We are excited to announce that local poet and writer Celeste Lawson was the recipient of this year’s Fendrick Theatre Fund grant for her production of Typography of Women: I Am Not Invisible.

Typography Of Women: I Am Not Invisible was born out of a 10-year desire of Celeste’s to create an original performance piece that would bring attention to the global issue of human trafficking and share it through the lens of Western New York. As the Niagara region is robust with human trafficking activity, this performance issues a call to the public to help deter human trafficking, learn how to read the signs of victims, and how to offer aid and opportunity for escape.

In order to create as authentic a production as possible, Celeste partnered with Project Mona’s House, a transitional residence in Buffalo, NY for women who have escaped trafficking and seek assistance in rebuilding their lives, to get first-hand accounts from some of the survivors. Through a series of 18 original prose poems written by the survivors, a script was created that shares their experiences during captivity and how they are adjusting and reclaiming their lives. Celeste has also partnered with choreographer Robin Hibbert and music producer Drea D’Nur to enhance the production.

Photo by Living in the Buff. Typography of Women cast photo from September 2020 rehearsal.

The performance was originally set to take place on March 23rd in Rockwell Hall, with rehearsals beginning in January 2020. The original cast included the accomplished artists: Lorna C. Hill, Verneice Turner, Melinda Capeles, Vonetta T. Rhodes, “Goodness” Shawndrell Green, Dayatra Hassan, Samantha Cruz, Kathleen Betsko, Gunilla Kester, Dewel “Dee” Perez, and Brandon Williamson. Sadly, a series a horrific events put the project on hold and has forced a change in cast members.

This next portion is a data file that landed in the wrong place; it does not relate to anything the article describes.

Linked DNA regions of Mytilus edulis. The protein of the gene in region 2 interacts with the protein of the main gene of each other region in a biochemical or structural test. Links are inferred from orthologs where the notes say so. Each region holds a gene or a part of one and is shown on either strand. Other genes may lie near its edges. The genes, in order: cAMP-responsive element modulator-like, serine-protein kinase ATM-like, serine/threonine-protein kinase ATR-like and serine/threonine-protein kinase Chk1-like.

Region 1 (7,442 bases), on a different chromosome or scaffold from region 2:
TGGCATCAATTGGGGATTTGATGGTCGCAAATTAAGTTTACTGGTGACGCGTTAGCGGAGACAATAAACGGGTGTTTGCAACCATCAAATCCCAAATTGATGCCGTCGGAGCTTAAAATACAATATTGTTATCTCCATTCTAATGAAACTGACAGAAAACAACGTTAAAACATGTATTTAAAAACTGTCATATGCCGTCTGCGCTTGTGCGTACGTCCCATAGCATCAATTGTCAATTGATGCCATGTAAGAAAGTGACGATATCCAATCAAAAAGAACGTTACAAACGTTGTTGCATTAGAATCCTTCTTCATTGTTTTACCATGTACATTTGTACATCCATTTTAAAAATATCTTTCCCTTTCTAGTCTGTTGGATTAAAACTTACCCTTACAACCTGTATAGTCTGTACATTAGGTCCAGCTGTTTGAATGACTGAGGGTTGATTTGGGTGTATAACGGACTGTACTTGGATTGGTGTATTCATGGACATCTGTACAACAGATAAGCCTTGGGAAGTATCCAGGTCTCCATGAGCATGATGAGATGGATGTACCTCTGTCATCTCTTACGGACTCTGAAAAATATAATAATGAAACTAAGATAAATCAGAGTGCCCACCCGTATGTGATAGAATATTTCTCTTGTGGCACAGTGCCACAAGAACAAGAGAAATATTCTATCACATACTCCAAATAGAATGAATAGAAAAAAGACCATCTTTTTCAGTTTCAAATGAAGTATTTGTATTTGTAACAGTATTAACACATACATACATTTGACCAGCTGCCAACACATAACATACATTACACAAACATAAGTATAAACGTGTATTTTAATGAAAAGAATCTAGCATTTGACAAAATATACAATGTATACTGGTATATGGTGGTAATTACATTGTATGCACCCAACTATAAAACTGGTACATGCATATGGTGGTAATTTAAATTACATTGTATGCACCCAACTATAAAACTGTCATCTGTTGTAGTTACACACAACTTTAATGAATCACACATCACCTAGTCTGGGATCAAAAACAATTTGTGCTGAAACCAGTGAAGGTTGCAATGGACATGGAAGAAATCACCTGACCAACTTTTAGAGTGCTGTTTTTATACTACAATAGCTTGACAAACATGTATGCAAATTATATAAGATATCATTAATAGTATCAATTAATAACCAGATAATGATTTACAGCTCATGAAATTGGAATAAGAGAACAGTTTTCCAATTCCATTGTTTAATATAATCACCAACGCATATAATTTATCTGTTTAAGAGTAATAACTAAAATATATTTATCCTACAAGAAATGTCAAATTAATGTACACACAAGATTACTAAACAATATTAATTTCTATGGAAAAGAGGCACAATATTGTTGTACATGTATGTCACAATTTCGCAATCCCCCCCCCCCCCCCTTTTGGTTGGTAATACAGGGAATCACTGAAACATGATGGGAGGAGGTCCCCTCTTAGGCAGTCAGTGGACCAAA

Typography is currently being re-imagined, re-set, and re-staged with the hope that it will take place at Ujima Theatre in honor of Lorna, who strongly believed in this project. The goal is to live-stream the production without a live audience to meet the state’s COVID safety guidelines, and to reach as many people as possible to educate them about this horrific organized crime taking place right in our backyards.

Seed money for the project was granted by The Map Fund, a national foundation located in New York City that specifically encourages projects that are socially sensitive, challenging, and are presented as a performance. Additional supporters of the project include Rigidized Metals, Just Buffalo Literary Center, CEPA Gallery, Buffalo City Ballet, WNY Urban Arts Collective, Los Artistas del Barrio, and Friends of Typography of Women.

This collaborative initiative gracefully and impactfully tackles a highly sensitive subject. We can’t wait to follow this exciting project and see the finished result. Visit the production’s Facebook page for more information and to get the latest updates.